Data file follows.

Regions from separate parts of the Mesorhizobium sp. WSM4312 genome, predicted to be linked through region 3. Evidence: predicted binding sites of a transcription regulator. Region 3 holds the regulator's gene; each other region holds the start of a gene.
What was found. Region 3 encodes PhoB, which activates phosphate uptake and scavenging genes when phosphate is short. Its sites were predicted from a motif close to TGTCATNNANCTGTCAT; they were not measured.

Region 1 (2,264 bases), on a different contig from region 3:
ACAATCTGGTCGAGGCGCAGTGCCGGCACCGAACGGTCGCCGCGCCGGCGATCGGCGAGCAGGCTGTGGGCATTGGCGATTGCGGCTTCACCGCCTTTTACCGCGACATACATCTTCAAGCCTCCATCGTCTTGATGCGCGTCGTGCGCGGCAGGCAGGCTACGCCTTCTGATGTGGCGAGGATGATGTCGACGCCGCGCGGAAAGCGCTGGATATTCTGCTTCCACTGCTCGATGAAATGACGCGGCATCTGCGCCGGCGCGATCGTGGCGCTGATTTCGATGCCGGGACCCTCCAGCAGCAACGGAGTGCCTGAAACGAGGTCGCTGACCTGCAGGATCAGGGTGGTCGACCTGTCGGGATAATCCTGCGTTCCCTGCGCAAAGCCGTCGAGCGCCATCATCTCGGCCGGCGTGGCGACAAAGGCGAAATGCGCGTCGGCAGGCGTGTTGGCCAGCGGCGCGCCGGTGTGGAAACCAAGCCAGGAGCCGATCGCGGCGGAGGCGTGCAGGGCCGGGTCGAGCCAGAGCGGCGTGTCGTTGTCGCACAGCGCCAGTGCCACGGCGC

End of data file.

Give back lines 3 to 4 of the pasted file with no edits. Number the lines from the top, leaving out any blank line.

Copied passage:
Region 1 (2,264 bases), on a different contig from region 3:
ACAATCTGGTCGAGGCGCAGTGCCGGCACCGAACGGTCGCCGCGCCGGCGATCGGCGAGCAGGCTGTGGGCATTGGCGATTGCGGCTTCACCGCCTTTTACCGCGACATACATCTTCAAGCCTCCATCGTCTTGATGCGCGTCGTGCGCGGCAGGCAGGCTACGCCTTCTGATGTGGCGAGGATGATGTCGACGCCGCGCGGAAAGCGCTGGATATTCTGCTTCCACTGCTCGATGAAATGACGCGGCATCTGCGCCGGCGCGATCGTGGCGCTGATTTCGATGCCGGGACCCTCCAGCAGCAACGGAGTGCCTGAAACGAGGTCGCTGACCTGCAGGATCAGGGTGGTCGACCTGTCGGGATAATCCTGCGTTCCCTGCGCAAAGCCGTCGAGCGCCATCATCTCGGCCGGCGTGGCGACAAAGGCGAAATGCGCGTCGGCAGGCGTGTTGGCCAGCGGCGCGCCGGTGTGGAAACCAAGCCAGGAGCCGATCGCGGCGGAGGCGTGCAGGGCCGGGTCGAGCCAGAGCGGCGTGTCGTTGTCGCACAGCGCCAGTGCCACGGCGC